Loading presentation...

Present Remotely

Send the link below via email or IM

Copy

Present to your audience

Start remote presentation

  • Invited audience members will follow you as you navigate and present
  • People invited to a presentation do not need a Prezi account
  • This link expires 10 minutes after you close the presentation
  • A maximum of 30 users can follow your presentation
  • Learn more about this feature in our knowledge base article

Do you really want to delete this prezi?

Neither you, nor the coeditors you shared it with will be able to recover it again.

DeleteCancel

Let's start with our Montgomery Boycott quiz.

No description
by

Elizabeth Brathwaite

on 24 April 2018

Comments (0)

Please log in to add your comment.

Report abuse

Transcript of Let's start with our Montgomery Boycott quiz.

Now, let's begin a discussion of placement of participles.
Warm Up
Is the participle an adjective or part of the verb.

1 The
locked
window had a crack in it.
2 The sun is
shining
brightly through the trees.

3 The monster mask was
terrifying
for the child.

4 The
hissing
cat cat was
terrifying
the squirrel.

5 The
rotten
apples were
falling
from the trees.
Yes, you figured it out. When a participle phrase doesn't seem to be describing the right noun or pronoun, it is a misplaced modifier.
If a participle is before or after the word it modifies or after a linking verb, it is a participle adjective.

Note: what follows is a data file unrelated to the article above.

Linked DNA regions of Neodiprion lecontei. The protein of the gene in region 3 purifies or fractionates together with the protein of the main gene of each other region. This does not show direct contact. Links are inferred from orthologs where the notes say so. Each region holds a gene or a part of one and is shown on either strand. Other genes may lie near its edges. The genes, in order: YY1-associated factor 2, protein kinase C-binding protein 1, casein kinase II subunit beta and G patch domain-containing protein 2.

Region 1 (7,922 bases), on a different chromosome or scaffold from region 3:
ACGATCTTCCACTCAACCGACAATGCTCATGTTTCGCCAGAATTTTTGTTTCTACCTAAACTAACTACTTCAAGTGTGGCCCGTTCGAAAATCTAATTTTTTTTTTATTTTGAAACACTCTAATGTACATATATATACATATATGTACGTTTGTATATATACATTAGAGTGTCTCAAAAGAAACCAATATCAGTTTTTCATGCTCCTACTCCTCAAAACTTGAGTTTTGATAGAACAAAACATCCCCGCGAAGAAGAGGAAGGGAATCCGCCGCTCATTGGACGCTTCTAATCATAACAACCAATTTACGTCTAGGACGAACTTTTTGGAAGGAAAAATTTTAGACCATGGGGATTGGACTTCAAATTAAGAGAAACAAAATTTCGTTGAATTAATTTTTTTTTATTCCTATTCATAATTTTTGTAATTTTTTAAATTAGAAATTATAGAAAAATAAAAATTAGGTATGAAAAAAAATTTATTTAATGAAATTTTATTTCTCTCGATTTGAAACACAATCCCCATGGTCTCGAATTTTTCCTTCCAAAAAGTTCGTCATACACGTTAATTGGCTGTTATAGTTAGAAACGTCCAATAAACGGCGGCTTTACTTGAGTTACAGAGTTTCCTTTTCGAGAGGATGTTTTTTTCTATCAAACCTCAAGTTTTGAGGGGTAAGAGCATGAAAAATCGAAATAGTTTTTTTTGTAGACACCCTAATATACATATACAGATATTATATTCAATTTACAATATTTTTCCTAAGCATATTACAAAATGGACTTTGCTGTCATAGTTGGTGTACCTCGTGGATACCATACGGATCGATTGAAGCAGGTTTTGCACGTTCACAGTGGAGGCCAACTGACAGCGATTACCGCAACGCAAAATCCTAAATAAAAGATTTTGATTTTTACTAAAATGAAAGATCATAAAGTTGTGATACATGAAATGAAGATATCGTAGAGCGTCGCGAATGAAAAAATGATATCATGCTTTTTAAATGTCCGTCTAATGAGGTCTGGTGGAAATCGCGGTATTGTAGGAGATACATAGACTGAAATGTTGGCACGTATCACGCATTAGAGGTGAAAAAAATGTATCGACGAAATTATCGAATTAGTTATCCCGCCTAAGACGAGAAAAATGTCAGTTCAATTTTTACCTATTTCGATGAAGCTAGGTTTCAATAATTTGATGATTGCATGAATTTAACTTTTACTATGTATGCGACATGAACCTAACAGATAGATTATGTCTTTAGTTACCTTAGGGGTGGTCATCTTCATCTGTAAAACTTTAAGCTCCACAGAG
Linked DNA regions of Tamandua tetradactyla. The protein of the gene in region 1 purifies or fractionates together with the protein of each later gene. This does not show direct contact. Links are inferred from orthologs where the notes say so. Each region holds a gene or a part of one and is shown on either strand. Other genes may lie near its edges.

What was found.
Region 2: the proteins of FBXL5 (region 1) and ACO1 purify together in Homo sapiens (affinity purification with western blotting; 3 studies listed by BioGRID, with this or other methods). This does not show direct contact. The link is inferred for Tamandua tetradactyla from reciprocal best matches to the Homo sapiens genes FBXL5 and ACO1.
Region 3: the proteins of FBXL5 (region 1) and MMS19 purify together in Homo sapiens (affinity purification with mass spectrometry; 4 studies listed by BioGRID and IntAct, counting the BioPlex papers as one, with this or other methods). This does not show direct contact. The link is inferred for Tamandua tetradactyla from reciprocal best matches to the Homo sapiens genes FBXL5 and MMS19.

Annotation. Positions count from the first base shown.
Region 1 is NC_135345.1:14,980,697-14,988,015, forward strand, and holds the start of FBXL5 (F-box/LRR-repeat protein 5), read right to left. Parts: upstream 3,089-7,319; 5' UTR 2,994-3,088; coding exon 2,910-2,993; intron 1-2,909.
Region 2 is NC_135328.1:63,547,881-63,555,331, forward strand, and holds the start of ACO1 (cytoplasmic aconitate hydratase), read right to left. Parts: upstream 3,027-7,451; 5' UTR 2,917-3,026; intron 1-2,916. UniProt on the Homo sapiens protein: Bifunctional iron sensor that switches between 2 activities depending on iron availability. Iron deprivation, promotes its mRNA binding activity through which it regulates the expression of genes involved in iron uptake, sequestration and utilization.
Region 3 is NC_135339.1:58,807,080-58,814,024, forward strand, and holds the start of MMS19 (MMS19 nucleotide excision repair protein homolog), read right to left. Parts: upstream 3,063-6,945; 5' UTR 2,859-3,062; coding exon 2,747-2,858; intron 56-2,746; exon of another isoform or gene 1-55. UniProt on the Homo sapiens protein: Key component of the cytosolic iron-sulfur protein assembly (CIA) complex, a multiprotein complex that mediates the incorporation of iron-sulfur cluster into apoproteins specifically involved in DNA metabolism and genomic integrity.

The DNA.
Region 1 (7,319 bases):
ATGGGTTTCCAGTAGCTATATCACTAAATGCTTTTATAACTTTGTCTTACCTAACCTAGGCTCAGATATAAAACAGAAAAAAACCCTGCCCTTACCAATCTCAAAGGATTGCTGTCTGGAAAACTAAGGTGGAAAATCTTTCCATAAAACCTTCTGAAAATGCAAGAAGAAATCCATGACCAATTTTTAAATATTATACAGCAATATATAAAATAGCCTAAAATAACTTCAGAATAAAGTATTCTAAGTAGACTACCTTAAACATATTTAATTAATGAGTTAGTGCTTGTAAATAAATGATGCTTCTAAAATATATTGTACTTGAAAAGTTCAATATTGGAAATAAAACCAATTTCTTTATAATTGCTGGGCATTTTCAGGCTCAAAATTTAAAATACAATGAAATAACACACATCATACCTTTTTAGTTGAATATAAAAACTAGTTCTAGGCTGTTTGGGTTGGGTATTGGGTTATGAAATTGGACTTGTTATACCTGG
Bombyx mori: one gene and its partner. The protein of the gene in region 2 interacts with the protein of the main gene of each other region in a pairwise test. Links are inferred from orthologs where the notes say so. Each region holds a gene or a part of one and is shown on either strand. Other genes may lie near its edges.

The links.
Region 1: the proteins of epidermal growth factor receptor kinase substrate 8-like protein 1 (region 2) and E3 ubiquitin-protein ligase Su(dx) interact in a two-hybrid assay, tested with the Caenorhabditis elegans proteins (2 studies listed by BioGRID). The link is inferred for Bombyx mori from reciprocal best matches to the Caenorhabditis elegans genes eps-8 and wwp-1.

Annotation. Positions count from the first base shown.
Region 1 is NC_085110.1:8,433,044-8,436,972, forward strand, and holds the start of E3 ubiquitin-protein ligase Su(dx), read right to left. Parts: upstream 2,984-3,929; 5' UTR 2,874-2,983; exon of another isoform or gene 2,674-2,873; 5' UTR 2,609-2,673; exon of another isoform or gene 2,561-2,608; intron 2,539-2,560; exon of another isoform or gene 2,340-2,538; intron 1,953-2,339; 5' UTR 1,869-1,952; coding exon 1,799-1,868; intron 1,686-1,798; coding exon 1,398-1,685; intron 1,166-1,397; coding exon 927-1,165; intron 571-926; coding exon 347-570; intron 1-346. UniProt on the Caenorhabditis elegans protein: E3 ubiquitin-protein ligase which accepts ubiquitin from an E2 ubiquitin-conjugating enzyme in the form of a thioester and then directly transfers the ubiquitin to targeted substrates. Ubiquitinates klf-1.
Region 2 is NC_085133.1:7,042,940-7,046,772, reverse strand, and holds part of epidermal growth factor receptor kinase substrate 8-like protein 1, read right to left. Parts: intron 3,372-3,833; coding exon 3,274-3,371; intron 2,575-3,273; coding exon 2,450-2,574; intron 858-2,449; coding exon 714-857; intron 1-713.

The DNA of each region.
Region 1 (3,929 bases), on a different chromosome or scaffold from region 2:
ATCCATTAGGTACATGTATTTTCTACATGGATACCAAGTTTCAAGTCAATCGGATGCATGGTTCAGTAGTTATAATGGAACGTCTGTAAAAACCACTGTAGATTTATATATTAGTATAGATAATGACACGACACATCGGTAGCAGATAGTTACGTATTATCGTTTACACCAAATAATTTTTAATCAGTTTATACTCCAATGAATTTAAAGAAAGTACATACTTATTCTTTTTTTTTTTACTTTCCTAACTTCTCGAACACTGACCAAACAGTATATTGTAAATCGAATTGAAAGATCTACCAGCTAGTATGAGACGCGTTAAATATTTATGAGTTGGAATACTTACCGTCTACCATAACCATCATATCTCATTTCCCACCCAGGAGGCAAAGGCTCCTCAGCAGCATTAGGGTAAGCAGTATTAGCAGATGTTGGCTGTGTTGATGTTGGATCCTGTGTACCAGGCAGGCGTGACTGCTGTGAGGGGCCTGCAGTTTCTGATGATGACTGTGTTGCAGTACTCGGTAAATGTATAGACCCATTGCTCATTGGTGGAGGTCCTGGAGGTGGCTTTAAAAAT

Just because it's after a linking verb, doesn't make it part of a verb phrase!
If you're stuck on this, ask yourself:
Is a noun literally doing this action?
Does the sentence make sense and give the same message if you replace the linking verb with "seem/seems"?
If the answer to these questions is yes, the word is a participle adjective.
If you have a participle or participle phrase that doesn't describe a noun or pronoun, it is a dangling participle.
If the participle phrase doesn't appear to be modifying the correct noun or pronoun, it's a misplaced participle.
I, drowned in sauce, ate the chicken wing.
CORRECTION: I ate the chicken wing drowned in sauce.
Having driven all day, the sale at the store was not beneficial.
CORRECTION: Having driven all day, I thought the sale at the store was not beneficial.
Complete exercises 1 and 2 on pg 87.
Homework
ch 15 vocab due Friday, quiz Monday
1-15 test on 5/24
participle quiz Thursday
IXL level 9 R.1, R.4, and K.2

Having
worked
all day, Bobby ate a whole pizza for dinner.

The
freezing
dog wants a blanket.

Talking
loudly, Jane gives all the correct answers.
.


The chore is taxing to me.
taxing is describing chore, so taxing is an adj
The King is taxing the people.
taxing what? people, so taxing is a verb here
The horror movie is shocking for the child.
shocking is describing movie, so it is an adj
The horror movie is shocking the crowd.
shocking what? the crowd, so shocking is a verb

Now, let's read Act I, scene 4 of Anne Frank.
IXL level 9
R.1, R.4, K.2
Bob played with the dog wearing new pajamas.
CORRECTION: Bob, wearing new pajamas, played with the dog.
Fix the misplaced or dangling participle.

1. Sitting under the table, I gave food to the cat.
2. Wearing my new glasses, the signs were easy to read.
3. Having eaten earlier, the restaurant was empty.
4. I finished my essay late last night thinking deeply.
5. The crowed cheered for the band loving the concert.
Full transcript